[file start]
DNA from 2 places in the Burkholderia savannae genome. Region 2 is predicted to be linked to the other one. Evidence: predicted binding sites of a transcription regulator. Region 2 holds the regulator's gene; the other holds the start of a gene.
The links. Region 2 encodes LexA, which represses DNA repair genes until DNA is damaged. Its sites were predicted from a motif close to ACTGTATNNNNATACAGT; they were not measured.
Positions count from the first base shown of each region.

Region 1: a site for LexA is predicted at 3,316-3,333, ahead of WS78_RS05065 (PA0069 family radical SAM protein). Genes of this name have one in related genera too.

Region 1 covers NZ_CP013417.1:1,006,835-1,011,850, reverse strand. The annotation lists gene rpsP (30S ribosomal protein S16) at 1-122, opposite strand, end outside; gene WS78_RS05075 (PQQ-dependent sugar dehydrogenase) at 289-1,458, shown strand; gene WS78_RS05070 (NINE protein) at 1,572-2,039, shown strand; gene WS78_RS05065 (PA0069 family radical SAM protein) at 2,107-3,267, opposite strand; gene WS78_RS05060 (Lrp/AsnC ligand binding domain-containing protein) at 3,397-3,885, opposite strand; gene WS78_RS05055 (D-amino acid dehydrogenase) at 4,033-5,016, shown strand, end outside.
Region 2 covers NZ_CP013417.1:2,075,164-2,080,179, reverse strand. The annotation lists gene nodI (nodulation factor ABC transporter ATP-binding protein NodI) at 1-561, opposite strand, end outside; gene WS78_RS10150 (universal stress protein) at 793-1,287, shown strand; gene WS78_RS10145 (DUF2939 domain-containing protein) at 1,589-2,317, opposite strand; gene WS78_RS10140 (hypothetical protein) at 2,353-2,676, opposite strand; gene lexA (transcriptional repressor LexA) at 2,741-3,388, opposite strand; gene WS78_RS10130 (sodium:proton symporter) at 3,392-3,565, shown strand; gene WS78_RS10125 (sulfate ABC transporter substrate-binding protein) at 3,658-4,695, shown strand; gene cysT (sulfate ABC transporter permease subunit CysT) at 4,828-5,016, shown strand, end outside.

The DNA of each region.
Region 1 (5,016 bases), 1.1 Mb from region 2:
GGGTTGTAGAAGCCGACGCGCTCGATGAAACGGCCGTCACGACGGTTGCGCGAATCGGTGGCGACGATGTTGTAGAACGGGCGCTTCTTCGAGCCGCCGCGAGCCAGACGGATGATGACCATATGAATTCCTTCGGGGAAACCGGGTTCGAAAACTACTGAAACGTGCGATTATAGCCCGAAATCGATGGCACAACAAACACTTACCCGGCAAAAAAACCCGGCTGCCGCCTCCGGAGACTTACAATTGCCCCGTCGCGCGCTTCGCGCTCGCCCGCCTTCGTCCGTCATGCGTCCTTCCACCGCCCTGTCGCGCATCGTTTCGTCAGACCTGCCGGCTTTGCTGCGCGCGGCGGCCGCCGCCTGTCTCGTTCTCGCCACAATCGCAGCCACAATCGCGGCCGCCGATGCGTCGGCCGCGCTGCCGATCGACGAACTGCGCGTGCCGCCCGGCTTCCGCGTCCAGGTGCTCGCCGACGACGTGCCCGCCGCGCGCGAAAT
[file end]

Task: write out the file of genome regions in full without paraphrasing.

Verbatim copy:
DNA from 2 places in the Burkholderia savannae genome. Region 2 is predicted to be linked to the other one. Evidence: predicted binding sites of a transcription regulator. Region 2 holds the regulator's gene; the other holds the start of a gene.
The links. Region 2 encodes LexA, which represses DNA repair genes until DNA is damaged. Its sites were predicted from a motif close to ACTGTATNNNNATACAGT; they were not measured.
Positions count from the first base shown of each region.

Region 1: a site for LexA is predicted at 3,316-3,333, ahead of WS78_RS05065 (PA0069 family radical SAM protein). Genes of this name have one in related genera too.

Region 1 covers NZ_CP013417.1:1,006,835-1,011,850, reverse strand. The annotation lists gene rpsP (30S ribosomal protein S16) at 1-122, opposite strand, end outside; gene WS78_RS05075 (PQQ-dependent sugar dehydrogenase) at 289-1,458, shown strand; gene WS78_RS05070 (NINE protein) at 1,572-2,039, shown strand; gene WS78_RS05065 (PA0069 family radical SAM protein) at 2,107-3,267, opposite strand; gene WS78_RS05060 (Lrp/AsnC ligand binding domain-containing protein) at 3,397-3,885, opposite strand; gene WS78_RS05055 (D-amino acid dehydrogenase) at 4,033-5,016, shown strand, end outside.
Region 2 covers NZ_CP013417.1:2,075,164-2,080,179, reverse strand. The annotation lists gene nodI (nodulation factor ABC transporter ATP-binding protein NodI) at 1-561, opposite strand, end outside; gene WS78_RS10150 (universal stress protein) at 793-1,287, shown strand; gene WS78_RS10145 (DUF2939 domain-containing protein) at 1,589-2,317, opposite strand; gene WS78_RS10140 (hypothetical protein) at 2,353-2,676, opposite strand; gene lexA (transcriptional repressor LexA) at 2,741-3,388, opposite strand; gene WS78_RS10130 (sodium:proton symporter) at 3,392-3,565, shown strand; gene WS78_RS10125 (sulfate ABC transporter substrate-binding protein) at 3,658-4,695, shown strand; gene cysT (sulfate ABC transporter permease subunit CysT) at 4,828-5,016, shown strand, end outside.

The DNA of each region.
Region 1 (5,016 bases), 1.1 Mb from region 2:
GGGTTGTAGAAGCCGACGCGCTCGATGAAACGGCCGTCACGACGGTTGCGCGAATCGGTGGCGACGATGTTGTAGAACGGGCGCTTCTTCGAGCCGCCGCGAGCCAGACGGATGATGACCATATGAATTCCTTCGGGGAAACCGGGTTCGAAAACTACTGAAACGTGCGATTATAGCCCGAAATCGATGGCACAACAAACACTTACCCGGCAAAAAAACCCGGCTGCCGCCTCCGGAGACTTACAATTGCCCCGTCGCGCGCTTCGCGCTCGCCCGCCTTCGTCCGTCATGCGTCCTTCCACCGCCCTGTCGCGCATCGTTTCGTCAGACCTGCCGGCTTTGCTGCGCGCGGCGGCCGCCGCCTGTCTCGTTCTCGCCACAATCGCAGCCACAATCGCGGCCGCCGATGCGTCGGCCGCGCTGCCGATCGACGAACTGCGCGTGCCGCCCGGCTTCCGCGTCCAGGTGCTCGCCGACGACGTGCCCGCCGCGCGCGAAAT